Only after the intervention of a Muslim chaplain were they finally allowed to go back to their homes. Last May, the Army concluded that the allegations against them — initially raised by the relative of a soldier — were unfounded. But the Federal Bureau of Investigation has kept its inquiry open, officials say. As a result, the men have been unable to receive security clearances, become citizens, deploy to Iraq, obtain concealed weapons permits or get government jobs,, the soldiers say.
“Am I one of them, a soldier?” Lyaacoubi, 34, asked in an interview. “Or am I like one of those prisoners in Iraq?”
The handling of the two soldiers’ cases underscores the conflicted nature of the military’s relationship with its Muslim troops since the Fort Hood shootings in November 2009. A Muslim soldier, Maj. Nidal Malik Hasan, is accused of killing 13 people there.
Lyaacoubi and Bahammou were recruited into a program intended to put Arabic-, Dari- and Pashto-speaking immigrants in uniform to help frontline commanders operate in Afghanistan and Iraq. In a promotional video from 2008, an Army officer said the program — known as 09 Lima, after the Army designation for interpreter jobs — “saves both American and local lives.”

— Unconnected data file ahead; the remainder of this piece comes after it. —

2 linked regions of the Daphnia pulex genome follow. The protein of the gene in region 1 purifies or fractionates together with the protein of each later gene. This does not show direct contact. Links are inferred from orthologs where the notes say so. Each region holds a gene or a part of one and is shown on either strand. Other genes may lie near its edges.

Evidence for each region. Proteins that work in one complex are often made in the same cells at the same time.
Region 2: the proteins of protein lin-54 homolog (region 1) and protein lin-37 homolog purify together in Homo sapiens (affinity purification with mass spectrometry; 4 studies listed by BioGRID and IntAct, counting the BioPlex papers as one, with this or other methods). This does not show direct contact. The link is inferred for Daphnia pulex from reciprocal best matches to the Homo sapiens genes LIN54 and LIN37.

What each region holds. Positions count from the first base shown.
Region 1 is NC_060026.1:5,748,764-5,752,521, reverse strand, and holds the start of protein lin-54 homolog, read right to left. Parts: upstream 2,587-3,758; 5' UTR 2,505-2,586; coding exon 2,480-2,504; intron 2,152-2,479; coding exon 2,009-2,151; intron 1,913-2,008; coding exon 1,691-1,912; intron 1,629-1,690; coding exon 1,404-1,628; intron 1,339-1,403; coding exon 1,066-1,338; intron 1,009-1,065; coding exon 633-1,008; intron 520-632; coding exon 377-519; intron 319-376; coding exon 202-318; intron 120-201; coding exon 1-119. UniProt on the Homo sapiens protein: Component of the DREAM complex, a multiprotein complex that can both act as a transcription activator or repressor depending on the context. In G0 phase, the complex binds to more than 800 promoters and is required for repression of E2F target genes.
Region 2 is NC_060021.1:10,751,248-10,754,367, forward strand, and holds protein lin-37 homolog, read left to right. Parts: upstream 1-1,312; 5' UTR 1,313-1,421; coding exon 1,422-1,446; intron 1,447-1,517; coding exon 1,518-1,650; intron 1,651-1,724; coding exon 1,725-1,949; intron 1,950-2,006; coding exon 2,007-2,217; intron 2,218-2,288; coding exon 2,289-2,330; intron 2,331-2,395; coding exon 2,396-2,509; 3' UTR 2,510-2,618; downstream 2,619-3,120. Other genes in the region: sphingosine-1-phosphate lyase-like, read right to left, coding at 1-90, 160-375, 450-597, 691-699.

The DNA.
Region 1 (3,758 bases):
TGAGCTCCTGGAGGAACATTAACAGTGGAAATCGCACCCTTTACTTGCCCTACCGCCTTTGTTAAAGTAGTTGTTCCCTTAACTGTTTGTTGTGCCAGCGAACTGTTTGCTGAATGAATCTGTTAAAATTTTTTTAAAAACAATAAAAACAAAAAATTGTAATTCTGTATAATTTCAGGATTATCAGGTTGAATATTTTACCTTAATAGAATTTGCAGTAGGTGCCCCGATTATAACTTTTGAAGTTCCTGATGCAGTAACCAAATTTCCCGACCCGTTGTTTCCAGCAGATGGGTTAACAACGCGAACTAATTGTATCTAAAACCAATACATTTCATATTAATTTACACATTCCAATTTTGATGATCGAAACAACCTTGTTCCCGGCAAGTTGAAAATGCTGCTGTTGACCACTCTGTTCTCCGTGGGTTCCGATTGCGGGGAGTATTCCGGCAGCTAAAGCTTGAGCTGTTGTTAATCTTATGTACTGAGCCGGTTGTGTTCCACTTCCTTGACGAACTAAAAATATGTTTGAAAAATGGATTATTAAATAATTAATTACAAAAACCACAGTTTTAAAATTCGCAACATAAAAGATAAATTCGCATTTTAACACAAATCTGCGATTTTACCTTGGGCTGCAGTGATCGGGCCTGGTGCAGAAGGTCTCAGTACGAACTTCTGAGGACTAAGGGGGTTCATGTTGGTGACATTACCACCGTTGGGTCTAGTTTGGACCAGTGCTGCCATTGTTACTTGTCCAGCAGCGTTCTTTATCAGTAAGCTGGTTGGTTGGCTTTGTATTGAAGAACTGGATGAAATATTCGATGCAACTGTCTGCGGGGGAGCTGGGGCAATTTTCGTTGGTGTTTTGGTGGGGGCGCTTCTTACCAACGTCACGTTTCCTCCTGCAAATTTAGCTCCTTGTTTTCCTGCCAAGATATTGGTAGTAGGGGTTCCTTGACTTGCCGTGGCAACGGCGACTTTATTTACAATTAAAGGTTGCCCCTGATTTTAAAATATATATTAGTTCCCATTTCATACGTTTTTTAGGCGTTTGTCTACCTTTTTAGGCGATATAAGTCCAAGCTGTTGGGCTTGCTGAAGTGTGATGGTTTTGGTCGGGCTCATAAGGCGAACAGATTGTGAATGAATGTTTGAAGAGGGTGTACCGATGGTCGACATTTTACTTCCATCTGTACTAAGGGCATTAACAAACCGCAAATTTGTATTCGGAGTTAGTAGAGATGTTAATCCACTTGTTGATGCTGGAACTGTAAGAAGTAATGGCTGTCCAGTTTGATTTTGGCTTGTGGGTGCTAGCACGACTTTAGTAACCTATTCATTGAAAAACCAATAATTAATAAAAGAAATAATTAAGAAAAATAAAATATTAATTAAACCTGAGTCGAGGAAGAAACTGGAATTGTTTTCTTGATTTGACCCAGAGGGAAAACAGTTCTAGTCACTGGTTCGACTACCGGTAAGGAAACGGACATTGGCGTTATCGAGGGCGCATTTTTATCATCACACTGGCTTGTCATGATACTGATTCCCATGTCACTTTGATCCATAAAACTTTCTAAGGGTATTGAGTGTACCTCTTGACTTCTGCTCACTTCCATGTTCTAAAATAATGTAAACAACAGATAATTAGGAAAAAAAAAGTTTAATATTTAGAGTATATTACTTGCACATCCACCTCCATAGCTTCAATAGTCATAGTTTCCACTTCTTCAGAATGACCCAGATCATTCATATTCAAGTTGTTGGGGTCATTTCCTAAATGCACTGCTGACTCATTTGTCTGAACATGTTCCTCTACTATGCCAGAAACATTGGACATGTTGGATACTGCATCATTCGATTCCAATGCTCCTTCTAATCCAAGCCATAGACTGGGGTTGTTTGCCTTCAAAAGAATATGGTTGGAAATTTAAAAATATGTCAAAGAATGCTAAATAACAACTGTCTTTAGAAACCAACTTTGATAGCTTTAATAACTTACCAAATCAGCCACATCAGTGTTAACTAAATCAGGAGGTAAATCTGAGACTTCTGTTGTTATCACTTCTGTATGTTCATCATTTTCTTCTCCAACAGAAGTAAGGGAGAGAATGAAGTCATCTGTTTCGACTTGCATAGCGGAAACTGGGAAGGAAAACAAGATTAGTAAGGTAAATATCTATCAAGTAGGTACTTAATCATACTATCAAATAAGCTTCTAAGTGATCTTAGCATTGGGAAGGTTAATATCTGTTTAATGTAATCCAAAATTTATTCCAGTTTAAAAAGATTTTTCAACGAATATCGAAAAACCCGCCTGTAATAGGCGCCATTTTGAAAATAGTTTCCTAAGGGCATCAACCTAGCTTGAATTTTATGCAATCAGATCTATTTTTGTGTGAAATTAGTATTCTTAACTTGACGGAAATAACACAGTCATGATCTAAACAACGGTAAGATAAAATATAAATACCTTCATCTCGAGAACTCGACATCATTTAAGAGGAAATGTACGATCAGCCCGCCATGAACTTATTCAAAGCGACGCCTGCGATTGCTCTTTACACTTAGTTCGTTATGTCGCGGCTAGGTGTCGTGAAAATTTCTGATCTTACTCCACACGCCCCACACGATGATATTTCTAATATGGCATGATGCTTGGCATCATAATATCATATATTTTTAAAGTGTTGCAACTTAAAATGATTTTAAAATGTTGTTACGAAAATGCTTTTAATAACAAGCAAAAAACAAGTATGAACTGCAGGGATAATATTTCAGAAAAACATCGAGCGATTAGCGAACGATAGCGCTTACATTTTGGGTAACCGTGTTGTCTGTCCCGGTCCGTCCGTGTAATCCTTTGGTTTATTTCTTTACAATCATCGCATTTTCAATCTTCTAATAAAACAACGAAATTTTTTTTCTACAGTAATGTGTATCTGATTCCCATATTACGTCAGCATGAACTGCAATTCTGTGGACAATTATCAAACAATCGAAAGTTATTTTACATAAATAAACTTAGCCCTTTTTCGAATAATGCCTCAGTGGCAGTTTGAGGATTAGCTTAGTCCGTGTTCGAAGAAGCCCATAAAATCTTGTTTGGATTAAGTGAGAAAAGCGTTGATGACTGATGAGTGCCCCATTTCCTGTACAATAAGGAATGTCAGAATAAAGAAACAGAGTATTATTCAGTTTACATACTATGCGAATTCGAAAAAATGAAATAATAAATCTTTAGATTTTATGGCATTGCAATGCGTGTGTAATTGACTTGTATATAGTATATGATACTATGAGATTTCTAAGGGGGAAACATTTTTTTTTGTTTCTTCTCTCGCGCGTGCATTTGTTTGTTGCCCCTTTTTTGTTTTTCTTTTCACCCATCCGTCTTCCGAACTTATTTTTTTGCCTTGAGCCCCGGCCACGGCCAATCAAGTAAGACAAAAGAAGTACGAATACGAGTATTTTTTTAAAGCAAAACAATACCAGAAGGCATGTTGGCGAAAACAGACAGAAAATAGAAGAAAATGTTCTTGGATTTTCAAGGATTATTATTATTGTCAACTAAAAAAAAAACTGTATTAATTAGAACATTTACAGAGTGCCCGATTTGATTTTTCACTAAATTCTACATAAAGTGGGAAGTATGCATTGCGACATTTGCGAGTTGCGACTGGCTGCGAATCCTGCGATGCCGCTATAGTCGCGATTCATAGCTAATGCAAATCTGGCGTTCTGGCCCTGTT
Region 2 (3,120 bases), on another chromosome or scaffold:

Having Muslims in uniform also helped the military combat the view propagated by al-Qaida — but also held by many Muslims — that the U.S. was at war with Islam. Perhaps for that reason, the Army chief of staff at the time, Gen. George W. Casey Jr., strongly defended the need for Muslim troops and warned about harassment of them after Hasan was arrested.
In recent days, the Army has begun acknowledging problems with the way it handled the soldiers at Fort Jackson. An internal review that has not been made public found that they were treated in an “overly restrictive” way because they were not allowed to contact anyone for weeks. But the review did not find evidence of racism or harassment, Maj. Gen. Stephen R. Lanza, the Army’s chief spokesman, said in a letter.
Lanza defended the Army investigation, even though it came up empty. “To not do so — had these alleged threats turned out to be credible, and in light of the Fort Hood shooting incident that took place mere weeks before these allegations — would have been an unconscionable dereliction of duty and leadership on our part,” he wrote.
But the Army has been unable to explain why the FBI continues to investigate the men. The FBI declined to comment because the case is ongoing.
Lyaacoubi and Bahammou say the FBI got in touch with them after they started going public with their stories recently. Both say that an agent said their cases could be closed if they passed polygraph tests.
“I will take 10, 20 or 30, if it will help,” said Lyaacoubi, who has taken the test.
Both men remain part of a National Guard unit in Washington, D.C. But they have not been allowed to train with their company since the investigation began.
The men say they enlisted mainly for economic reasons. Lyaacoubi, from Rabat, the Moroccan capital, had been laid off from a hotel job when a recruiter told him about the 09 Lima program. He in turn persuaded Bahammou, who comes from Casablanca and who hoped military experience would help him get work in law enforcement.
Both men said they would deploy to Iraq if given the opportunity.
“I lived in my country for 27 years and I did great,” Lyaacoubi said. “But why should I leave America? I want to live here, I want to get married here. I want to die here.”